In 2012, Maneesh Sethi used Craigslist to hire a woman whose job -- for a whopping $8 bucks an hour -- was to slap him every time he started using Facebook. According to Sethi, his productivity quadrupled.
Pavlok. Get it? It's obviously a play on Pavlov, the Russian physiologist who trained a dog to salivate every time a bell rang, by associating the sound with the presentation of food. In the new tech economy, we are all Pavlov's dog.
As the current tech business cycle revs ever hotter, it's getting increasingly difficult to distinguish the hoaxes from the legitimate business enterprise. Every day is April Fools' day in Silicon Valley. But Pavlok appears to be real.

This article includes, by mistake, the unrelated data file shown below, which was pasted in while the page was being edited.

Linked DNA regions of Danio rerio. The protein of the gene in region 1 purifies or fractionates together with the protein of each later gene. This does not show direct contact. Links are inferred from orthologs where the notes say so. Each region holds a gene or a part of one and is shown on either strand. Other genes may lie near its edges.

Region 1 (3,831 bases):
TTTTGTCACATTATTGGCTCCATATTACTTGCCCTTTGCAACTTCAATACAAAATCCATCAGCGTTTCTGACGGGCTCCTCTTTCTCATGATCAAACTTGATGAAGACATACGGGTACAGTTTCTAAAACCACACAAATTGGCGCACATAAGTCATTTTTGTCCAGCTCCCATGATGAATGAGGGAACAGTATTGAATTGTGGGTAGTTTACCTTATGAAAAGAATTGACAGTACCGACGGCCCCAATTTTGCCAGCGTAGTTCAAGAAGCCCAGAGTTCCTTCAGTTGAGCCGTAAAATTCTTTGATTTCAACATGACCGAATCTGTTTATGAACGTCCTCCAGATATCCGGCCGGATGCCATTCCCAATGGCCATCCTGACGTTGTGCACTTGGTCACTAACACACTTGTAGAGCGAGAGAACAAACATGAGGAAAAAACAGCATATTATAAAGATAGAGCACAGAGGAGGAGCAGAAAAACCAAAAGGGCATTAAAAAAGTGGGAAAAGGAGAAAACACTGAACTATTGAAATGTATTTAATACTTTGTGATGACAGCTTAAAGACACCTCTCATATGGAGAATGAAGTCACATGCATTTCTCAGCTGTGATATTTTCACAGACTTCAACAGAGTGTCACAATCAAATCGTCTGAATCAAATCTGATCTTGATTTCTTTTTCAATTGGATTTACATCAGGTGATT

Sethi told Yahoo that he had lost 30 pounds after using a Pavlok prototype for a year. Good for him. But it doesn't take much imagination to see how the spread of such innovation could go horribly awry. For example, what happens when workers are required to submit to Pavlok shock therapy in order to qualify for an employer's health care coverage? Pavlok will know when you're reaching for that jumbo soda or are binge-watching "Orange Is the New Black." And Pavlok won't be happy.